Self-Hosting a Personal Git Server

2616 words; 14 minute(s)

Table of Contents

My Approach to Self-Hosting Git

I have often tried to self-host my Git repositories, but have always fallen short when I tried to find a suitable web interface to show on the front-end.

After a few years, I have finally found a combination of methods that allow me to easily self-host my projects, view them on the web, and access them from anywhere.

Before I dive into the details, I want to state a high-level summary of my self-hosted Git approach:


For the purposes of this walkthrough, I am assuming you have a URL ( or IP address ( addressed to the server that you will be using to host your git repositories.

Adding a Git User

In order to use the SSH method associated with git, we will need to add a user named git. If you have used the SSH method for other git hosting sites, you are probably used to the following syntax:

git clone [user@]server:project.git

The syntax above is an scp-like syntax for using SSH on the git user on the server to access your repository.

Let's delete any remnants of an old git user, if any, and create the new user account:

sudo deluser --remove-home git
sudo adduser git

Import Your SSH Keys to the Git User

Once the git user is created, you will need to copy your public SSH key on your local development machine to the git user on the server.

If you don't have an SSH key yet, create one with this command:


Once you create the key pair, the public should be saved to ~/.ssh/

If your server still has password-based authentication available, you can copy it over to your user's home directory like this:

ssh-copy-id git@server

Otherwise, copy it over to any user that you can access.

scp ~/.ssh/ your_user@your_server:

Once on the server, you will need to copy the contents into the git user's authorized_keys file:

cat > /home/git/.ssh/authorized_keys

(Optional) Disable Password-Based SSH

If you want to lock down your server and ensure that no one can authenticate in via SSH with a password, you will need to edit your SSH configuration.

sudo nano /etc/ssh/sshd_config

Within this file, find the following settings and set them to the values I am showing below:

PermitRootLogin no
PasswordAuthentication no
AuthenticationMethods publickey

You may have other Authentication Methods required in your personal set-up, so the key here is just to ensure that AuthenticationMethods does not allow passwords.

Setting up the Base Directory

Now that we have set up a git user to handle all transport methods, we need to set up the directory that we will be using as our base of all repositories.

In my case, I am using /git as my source folder. To create this folder and assign it to the user we created, execute the following commands:

sudo mkdir /git
sudo chown -R git:git /git

Creating a Test Repository

On your server, switch over to the git user in order to start managing git files.

su git

Once logged-in as the git user, go to your base directory and create a test repository.

cd /git
mkdir test.git && cd test.git
git init --bare

If you want to make this repo viewable/cloneable to the public via the git:// protocol, you need to create a git-daemon-export-ok file inside the repository.

touch git-daemon-export-ok

Change the Login Shell for git

To make sure that the git user is only used for git operations and nothing else, you need to change the user's login shell. To do this, simply use the chsh command:

sudo chsh git

The interactive prompt will ask which shell you want the git user to use. You must use the following value:


Once done, no one will be able to SSH to the git user or execute commands other than the standard git commands.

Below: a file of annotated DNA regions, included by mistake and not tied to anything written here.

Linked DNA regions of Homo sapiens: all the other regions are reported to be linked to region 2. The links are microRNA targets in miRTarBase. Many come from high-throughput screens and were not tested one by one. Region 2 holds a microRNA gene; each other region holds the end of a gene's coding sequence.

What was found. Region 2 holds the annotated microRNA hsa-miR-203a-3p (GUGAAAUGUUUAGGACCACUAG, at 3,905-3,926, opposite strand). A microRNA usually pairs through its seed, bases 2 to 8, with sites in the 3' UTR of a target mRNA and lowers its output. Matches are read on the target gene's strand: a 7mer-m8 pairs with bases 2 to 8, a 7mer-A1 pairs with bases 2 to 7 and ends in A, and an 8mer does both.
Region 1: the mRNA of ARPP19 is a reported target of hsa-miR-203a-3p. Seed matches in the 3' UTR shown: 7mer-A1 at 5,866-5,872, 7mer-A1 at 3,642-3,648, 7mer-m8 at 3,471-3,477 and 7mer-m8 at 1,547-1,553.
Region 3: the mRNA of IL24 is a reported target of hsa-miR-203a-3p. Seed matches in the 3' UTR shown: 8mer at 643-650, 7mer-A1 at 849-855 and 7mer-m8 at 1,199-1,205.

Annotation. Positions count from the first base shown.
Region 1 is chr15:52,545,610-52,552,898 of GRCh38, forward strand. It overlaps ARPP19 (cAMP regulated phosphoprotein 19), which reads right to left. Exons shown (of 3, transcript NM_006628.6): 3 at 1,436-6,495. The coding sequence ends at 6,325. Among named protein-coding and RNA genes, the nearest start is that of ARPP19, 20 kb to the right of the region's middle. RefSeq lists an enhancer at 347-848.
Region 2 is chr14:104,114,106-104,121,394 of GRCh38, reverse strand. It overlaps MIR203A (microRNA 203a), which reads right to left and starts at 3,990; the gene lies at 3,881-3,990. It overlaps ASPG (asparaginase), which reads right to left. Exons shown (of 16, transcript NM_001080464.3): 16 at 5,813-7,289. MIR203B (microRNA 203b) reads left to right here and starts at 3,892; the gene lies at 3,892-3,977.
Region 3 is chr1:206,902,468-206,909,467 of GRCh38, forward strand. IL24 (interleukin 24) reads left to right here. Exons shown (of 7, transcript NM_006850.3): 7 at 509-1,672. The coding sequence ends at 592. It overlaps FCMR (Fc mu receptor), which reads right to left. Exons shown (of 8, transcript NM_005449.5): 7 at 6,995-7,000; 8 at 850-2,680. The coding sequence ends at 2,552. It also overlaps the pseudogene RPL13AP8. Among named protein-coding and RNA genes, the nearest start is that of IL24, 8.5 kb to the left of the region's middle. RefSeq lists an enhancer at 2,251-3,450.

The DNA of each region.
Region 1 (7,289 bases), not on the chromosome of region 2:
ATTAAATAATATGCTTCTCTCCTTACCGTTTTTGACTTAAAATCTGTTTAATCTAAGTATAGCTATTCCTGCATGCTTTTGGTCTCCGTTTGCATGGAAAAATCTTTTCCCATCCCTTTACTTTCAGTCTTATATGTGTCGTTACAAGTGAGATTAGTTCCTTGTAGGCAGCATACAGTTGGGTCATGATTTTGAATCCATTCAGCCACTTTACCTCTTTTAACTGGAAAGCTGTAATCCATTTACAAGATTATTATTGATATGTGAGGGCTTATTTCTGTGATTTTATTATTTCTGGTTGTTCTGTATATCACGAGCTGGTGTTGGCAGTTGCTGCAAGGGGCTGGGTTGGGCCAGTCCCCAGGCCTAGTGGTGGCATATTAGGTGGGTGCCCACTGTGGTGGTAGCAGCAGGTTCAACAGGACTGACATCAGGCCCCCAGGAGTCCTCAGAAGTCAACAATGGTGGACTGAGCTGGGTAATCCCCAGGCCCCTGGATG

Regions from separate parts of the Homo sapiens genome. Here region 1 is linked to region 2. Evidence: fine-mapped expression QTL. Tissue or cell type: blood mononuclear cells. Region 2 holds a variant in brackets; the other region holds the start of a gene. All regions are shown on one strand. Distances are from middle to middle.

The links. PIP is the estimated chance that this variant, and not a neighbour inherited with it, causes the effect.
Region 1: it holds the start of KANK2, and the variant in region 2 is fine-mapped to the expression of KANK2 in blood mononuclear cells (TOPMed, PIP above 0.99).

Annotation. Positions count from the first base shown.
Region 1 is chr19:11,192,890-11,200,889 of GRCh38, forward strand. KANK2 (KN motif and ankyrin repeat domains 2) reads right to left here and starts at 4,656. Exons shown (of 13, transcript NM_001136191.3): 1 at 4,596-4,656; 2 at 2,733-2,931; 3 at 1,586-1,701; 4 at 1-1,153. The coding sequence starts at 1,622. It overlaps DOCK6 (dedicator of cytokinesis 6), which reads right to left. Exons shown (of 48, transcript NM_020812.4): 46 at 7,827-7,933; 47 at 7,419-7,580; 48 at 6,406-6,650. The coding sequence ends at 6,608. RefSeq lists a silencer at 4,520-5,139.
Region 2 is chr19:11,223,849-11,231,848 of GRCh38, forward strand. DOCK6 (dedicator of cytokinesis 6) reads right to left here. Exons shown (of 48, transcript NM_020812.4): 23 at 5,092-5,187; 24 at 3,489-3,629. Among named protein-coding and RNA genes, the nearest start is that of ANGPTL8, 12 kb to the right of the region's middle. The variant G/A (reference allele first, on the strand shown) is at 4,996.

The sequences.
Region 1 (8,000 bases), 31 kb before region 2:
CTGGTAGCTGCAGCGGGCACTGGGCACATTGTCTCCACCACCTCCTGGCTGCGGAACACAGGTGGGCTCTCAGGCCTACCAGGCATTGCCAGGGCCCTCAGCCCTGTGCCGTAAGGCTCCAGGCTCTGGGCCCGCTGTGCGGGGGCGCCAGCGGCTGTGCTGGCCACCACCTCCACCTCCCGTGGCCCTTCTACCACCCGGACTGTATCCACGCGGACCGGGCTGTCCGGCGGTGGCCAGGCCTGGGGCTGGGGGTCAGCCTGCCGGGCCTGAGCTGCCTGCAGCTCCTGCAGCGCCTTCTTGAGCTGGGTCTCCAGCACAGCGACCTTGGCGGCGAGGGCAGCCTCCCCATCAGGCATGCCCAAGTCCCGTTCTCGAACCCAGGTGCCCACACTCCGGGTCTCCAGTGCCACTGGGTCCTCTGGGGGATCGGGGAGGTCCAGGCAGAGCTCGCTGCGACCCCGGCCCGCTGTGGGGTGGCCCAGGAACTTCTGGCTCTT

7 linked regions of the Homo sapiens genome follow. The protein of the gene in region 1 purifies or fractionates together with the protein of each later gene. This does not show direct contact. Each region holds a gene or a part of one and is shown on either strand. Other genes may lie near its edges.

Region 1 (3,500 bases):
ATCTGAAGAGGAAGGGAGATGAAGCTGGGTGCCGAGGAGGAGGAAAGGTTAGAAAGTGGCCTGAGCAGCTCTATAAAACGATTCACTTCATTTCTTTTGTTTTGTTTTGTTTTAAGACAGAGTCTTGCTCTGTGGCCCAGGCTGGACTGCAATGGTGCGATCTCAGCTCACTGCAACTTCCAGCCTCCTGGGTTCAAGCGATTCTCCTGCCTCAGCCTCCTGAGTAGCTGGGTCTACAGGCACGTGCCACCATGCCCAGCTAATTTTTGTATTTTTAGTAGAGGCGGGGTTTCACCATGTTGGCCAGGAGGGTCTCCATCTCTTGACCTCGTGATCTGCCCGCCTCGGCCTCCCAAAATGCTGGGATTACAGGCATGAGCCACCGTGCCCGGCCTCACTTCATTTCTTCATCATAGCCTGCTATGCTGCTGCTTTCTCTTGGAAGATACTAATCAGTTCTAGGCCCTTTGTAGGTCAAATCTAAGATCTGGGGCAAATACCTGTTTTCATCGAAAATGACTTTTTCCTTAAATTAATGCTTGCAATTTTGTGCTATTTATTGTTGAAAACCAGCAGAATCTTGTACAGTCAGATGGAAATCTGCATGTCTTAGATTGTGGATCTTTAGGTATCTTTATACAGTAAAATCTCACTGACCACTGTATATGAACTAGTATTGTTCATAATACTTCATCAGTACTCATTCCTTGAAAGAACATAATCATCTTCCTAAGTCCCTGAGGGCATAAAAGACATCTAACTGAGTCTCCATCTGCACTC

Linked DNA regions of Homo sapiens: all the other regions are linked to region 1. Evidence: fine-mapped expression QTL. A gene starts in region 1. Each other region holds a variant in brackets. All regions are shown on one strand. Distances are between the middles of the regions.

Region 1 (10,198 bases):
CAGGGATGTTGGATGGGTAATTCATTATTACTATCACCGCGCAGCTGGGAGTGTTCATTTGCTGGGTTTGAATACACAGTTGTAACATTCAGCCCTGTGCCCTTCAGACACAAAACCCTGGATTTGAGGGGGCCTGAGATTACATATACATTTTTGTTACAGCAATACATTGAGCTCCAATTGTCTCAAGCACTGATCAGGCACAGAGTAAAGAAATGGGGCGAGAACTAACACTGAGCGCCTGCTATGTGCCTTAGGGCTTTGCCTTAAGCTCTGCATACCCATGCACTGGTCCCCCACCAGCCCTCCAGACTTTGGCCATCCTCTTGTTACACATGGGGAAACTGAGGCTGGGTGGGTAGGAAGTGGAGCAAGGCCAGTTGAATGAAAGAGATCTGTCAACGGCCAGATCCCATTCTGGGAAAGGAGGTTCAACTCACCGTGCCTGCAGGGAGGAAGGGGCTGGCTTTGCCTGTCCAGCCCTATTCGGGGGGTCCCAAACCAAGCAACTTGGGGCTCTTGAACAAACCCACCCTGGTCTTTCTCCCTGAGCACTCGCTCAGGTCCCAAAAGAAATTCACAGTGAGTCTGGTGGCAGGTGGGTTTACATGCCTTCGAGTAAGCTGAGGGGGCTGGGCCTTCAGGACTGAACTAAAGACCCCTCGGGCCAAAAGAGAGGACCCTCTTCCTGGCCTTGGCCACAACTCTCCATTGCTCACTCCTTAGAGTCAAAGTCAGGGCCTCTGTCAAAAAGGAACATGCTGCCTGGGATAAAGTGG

Opening the Firewall

Don't forget to open up ports on the device firewall and network firewall if you want to access these repositories publicly. If you're using default ports, forward ports 22 (ssh) and 9418 (git) from your router to your server's IP address.

If your server also has a firewall, ensure that the firewall allows the same ports that are forwarded from the router. For example, if you use ufw:

sudo ufw allow 22
sudo ufw allow 9418

Non-Standard SSH Ports

If you use a non-standard port for SSH, such as 9876, you will need to create an SSH configuration file on your local development machine in order to connect to your server's git repositories.

To do this, you'll need to define your custom port on your client machine in your ~/.ssh/config file:

nano ~/.ssh/config
  # HostName can be a URL or an IP address
  Port 9876
  User git

Testing SSH

There are two main syntaxes you can use to manage git over SSH:

I prefer the first, which is an scp-like syntax. To test it, try to clone the test repository you set up on the server:

git clone [email protected]:/git/test.git

Enabling Read-Only Access

If you want people to be able to clone any repository where you've placed a git-daemon-export-ok file, you will need to start the git daemon.

To do this on a system with systemd, create a service file:

sudo nano /etc/systemd/system/git-daemon.service

Inside the git-daemon.service file, paste the following:

Description=Start Git Daemon

ExecStart=/usr/bin/git daemon --reuseaddr --base-path=/git/ /git/





Once created, enable and start the service:

sudo systemctl enable git-daemon.service
sudo systemctl start git-daemon.service

To clone read-only via the git:// protocol, you can use the following syntax:

git clone git://

Migrating Repositories

At this point, we have a working git server that works with both SSH and read-only access.

For each of the repositories I had hosted a different provider, I executed the following commands in order to place a copy on my server as my new source of truth:


su git
mkdir /git/<REPOSITORY_NAME>.git && cd /git/<REPOSITORY_NAME>.git
git init --bare

# If you want to make this repo viewable/cloneable to the public
touch git-daemon-export-ok


git remote set-url origin [email protected]:/git/<REPOSITORY_NAME>.git
git push

Optional Web View: cgit

If you want a web viewer for your repositories, you can use various tools, such as gitweb, cgit, or klaus. I chose cgit due to its simple interface and fairly easy set-up (compared to others). Not to mention that the Linux kernel uses cgit.

Docker Compose

Instead of using my previous method of using a docker run command, I've updated this section to use docker-compose instead for an easier installation and simpler management and configuration.

In order to use Docker Compose, you will set up a docker-compose.yml file to automatically connect resources like the repositories, cgitrc, and various files or folders to the cgit container you're creating: